Should you have flooring for your goat barn?
Flooring is not always necessary, as some goats prefer sleeping on dirt, but providing a good floor is beneficial. It insulates them from cold and gives them a dry living space, which reduces the risk of exposure to parasites and worms.
Wet conditions can foster infections of the hoof, which are very painful and can lead to hoof rot.
Consider choosing low-maintenance flooring that is easy to clean and dry, and one that protects your goats. Dirt usually absorbs urine and moisture, but it gets compacted over time and could increase risks of parasites, bacteria, and other infections.
It is therefore good to cover the floor with straw to keep it dry. For concrete floors, rubber mats provide effective flooring because they are easy to clean.
Best floors for a goat house
1. Straw and dirt
This style of flooring is done through the application of straw bedding once per week, and the litter is cleaned out once or twice a year.
This technique is popular because it is both effective, easy to maintain, and provides more material for compost.
Applying new dirt periodically allows the other layers of straw, urine, and dirt beneath to compost, subsequently providing proper insulation from the ground, especially during winter.
The problem with this method, however, is that the floor gets compacted over time and may absorb less urine and waste.
Mixing and applying new layers of straw, therefore, helps maintain the ability to hold dirt. Some goats also at times eat straw, which is generally not good.
Proper drainage is highly recommended for this method, to avoid exposure to too much moisture. After cleaning, the bedding can be transferred to compost piles.
Lime powder is also useful in keeping the urine smell out of the goat barn, as it affects the goats’ lungs. The lime also helps in preventing worms and keeps the barn clean.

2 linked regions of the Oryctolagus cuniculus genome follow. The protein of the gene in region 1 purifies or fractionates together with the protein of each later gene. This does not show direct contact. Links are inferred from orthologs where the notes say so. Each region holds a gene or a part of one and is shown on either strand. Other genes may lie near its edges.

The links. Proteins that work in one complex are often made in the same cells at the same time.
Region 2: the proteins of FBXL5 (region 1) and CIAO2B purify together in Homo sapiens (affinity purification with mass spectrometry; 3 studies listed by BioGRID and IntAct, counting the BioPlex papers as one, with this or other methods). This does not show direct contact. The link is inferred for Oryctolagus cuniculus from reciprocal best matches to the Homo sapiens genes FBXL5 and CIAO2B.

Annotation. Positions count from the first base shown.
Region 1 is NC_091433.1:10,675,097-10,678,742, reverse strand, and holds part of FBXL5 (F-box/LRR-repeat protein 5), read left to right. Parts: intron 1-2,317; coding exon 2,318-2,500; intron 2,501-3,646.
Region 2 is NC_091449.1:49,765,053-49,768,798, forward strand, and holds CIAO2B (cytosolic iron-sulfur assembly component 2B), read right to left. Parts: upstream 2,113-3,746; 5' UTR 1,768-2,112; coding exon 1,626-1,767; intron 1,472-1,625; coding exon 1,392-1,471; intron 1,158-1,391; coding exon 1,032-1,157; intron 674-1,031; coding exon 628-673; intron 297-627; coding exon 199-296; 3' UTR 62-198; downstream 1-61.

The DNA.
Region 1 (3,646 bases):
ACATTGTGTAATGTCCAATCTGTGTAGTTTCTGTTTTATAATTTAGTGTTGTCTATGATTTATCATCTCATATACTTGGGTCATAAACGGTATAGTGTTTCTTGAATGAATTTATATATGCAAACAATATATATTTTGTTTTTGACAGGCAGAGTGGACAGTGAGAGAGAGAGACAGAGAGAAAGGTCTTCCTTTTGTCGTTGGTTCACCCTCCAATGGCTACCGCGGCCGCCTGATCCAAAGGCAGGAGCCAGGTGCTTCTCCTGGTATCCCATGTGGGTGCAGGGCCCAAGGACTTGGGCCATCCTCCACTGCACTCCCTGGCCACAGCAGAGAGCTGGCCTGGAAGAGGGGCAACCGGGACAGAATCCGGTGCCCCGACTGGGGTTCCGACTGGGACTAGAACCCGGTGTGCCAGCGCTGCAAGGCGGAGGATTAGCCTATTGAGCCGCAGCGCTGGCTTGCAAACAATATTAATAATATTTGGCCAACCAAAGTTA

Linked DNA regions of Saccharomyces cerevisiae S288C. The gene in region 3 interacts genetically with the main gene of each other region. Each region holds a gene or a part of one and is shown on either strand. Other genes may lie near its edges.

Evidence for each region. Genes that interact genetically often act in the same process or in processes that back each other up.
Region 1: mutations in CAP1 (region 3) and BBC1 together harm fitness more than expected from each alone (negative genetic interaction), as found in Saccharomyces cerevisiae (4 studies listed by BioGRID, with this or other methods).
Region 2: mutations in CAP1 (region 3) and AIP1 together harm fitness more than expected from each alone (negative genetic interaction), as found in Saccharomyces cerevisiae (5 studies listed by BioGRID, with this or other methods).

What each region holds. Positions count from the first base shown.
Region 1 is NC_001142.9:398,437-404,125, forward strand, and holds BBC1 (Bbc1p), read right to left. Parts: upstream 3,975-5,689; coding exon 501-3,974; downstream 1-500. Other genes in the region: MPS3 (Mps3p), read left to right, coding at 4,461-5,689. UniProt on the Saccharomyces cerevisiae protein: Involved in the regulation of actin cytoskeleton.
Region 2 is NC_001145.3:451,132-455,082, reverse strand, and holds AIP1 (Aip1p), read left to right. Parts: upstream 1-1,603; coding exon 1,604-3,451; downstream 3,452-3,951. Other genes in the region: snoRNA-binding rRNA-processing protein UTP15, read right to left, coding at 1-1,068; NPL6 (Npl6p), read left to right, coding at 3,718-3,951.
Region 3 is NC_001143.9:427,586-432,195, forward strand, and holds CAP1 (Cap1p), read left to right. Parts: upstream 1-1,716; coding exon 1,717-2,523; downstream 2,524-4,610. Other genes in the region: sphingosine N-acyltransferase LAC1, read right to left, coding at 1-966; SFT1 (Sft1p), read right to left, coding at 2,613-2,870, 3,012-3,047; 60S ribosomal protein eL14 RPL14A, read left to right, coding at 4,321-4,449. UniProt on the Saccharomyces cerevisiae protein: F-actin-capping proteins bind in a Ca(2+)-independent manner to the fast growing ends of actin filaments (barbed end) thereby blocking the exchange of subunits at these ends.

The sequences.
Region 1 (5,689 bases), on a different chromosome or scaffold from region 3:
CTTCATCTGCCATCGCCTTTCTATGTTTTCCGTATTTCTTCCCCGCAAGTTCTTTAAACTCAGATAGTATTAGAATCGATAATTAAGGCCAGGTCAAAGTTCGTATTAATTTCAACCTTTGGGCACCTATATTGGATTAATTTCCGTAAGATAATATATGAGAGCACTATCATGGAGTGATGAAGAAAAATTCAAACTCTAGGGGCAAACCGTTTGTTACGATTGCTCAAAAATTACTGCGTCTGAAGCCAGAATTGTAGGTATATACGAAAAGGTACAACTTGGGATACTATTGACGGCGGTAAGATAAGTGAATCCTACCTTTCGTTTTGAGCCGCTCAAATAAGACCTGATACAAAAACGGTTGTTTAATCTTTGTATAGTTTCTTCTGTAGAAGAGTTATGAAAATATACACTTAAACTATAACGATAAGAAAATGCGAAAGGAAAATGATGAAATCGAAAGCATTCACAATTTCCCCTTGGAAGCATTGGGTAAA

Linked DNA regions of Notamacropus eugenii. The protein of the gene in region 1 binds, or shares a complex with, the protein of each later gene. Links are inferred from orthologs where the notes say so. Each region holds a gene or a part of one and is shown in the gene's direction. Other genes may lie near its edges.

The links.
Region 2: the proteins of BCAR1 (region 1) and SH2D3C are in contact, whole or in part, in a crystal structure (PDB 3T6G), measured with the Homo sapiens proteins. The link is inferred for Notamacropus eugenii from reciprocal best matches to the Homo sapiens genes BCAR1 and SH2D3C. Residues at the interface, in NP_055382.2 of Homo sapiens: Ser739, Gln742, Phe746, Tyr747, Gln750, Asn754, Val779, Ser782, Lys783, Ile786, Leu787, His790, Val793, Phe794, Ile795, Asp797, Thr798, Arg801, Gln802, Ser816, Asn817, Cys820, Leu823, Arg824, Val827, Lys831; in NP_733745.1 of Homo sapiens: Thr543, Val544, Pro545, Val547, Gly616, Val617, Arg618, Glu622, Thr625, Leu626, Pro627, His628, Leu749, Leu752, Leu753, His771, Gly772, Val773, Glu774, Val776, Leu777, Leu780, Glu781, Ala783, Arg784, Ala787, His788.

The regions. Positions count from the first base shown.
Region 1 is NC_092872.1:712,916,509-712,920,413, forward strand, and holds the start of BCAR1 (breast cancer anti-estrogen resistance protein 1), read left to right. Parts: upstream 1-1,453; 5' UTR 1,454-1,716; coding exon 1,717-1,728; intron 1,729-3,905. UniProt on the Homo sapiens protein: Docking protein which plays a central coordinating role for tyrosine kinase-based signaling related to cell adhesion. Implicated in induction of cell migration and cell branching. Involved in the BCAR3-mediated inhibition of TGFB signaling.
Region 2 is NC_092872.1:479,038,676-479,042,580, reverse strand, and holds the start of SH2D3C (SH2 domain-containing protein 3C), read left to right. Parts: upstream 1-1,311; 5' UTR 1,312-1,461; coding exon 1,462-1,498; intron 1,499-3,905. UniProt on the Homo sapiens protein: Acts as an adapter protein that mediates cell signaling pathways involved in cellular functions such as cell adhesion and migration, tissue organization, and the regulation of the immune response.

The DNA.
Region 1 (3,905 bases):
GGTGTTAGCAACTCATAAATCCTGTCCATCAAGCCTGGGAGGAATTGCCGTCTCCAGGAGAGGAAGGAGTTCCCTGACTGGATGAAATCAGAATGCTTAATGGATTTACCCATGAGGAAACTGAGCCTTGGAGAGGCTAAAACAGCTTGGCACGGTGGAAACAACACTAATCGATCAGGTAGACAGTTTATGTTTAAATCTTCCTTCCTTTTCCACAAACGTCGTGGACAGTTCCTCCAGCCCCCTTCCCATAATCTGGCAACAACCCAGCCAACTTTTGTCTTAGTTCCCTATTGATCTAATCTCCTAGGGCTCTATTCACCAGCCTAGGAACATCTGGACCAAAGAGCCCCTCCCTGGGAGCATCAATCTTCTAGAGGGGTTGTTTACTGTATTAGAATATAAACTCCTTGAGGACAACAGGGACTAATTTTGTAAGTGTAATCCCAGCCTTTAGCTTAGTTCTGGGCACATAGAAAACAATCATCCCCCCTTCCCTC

Concrete floors are popular because they are easy to clean and inexpensive to maintain, and when combined with mats, they provide extra comfort to the goat.
Concrete floors do not have holes or cracks that would harbor rodents and parasites, unlike wooden floors.
Rubber mats are the best covers for concrete floors, as they are easier to clean and dry. It also reduces the chances of diseases and infection spreading.
This method could therefore prove to be a solid solution to your goat barn. You will have to usually clean up the barn once a week.
Concrete floors might, however, be hard to warm up in winter.
Soaking can also be a problem for rubber mats if not regularly monitored or drainage paths not put in place.
Rambunctious goats could also get too excited and jump or slide in the barn, and end up breaking their legs on the hard concrete.
3. Cedar Shavings/Chips
Using cedar shavings or chips as bedding is another option for your goat barn.
Some goats may, however, like chewing this bedding, and cedar might not be good for some goats. It is, therefore, recommended to stop using cedar shavings when you notice some goats chewing.
Cedar shavings might also not be as cost-effective as some other methods, since they require regular addition and replacement.